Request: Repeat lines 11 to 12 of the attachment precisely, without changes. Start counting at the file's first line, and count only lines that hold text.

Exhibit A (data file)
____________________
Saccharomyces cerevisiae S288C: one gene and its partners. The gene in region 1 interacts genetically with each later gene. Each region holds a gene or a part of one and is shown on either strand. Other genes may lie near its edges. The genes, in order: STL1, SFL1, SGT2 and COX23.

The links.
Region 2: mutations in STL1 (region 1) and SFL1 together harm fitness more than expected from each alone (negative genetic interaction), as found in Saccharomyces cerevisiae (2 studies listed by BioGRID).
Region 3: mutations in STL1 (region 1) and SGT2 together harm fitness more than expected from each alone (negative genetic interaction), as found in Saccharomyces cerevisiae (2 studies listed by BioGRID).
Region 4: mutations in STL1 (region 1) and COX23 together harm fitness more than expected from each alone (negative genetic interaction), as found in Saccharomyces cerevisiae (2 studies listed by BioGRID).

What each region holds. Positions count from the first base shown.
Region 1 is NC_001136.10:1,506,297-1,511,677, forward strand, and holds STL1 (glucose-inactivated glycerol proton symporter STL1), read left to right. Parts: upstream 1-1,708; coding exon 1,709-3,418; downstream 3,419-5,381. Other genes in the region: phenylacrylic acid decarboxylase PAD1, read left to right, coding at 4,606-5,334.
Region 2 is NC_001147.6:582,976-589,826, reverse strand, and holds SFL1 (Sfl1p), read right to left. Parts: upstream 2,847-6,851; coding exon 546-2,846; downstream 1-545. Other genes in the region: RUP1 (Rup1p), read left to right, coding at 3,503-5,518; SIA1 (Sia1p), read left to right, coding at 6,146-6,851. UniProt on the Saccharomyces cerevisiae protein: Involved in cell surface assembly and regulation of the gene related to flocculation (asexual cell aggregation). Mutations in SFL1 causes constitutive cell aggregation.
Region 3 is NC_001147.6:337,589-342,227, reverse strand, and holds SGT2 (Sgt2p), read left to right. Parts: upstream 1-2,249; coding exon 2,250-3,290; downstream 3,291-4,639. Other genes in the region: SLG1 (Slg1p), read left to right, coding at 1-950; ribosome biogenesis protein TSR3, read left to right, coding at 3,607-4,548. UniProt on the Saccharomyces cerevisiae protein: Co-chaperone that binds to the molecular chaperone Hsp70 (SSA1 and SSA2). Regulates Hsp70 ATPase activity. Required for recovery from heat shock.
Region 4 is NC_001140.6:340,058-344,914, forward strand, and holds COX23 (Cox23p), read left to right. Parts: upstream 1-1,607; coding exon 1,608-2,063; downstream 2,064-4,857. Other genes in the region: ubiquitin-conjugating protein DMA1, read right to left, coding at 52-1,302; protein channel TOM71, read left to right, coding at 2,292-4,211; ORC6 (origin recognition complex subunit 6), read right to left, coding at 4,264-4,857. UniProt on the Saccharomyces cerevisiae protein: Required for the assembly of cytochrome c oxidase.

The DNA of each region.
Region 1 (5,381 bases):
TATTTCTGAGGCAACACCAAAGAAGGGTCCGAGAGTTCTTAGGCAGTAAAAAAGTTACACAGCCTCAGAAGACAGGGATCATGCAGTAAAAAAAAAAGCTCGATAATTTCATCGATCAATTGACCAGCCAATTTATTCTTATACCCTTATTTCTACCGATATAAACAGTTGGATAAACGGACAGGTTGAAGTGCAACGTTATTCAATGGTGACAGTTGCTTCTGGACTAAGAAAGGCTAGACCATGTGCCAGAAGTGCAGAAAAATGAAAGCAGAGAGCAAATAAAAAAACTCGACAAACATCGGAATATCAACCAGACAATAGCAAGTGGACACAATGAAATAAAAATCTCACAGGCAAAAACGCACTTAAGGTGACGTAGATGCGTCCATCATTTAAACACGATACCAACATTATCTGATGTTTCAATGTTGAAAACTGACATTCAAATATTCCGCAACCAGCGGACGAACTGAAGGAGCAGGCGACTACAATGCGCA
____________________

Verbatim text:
The DNA of each region.
Region 1 (5,381 bases):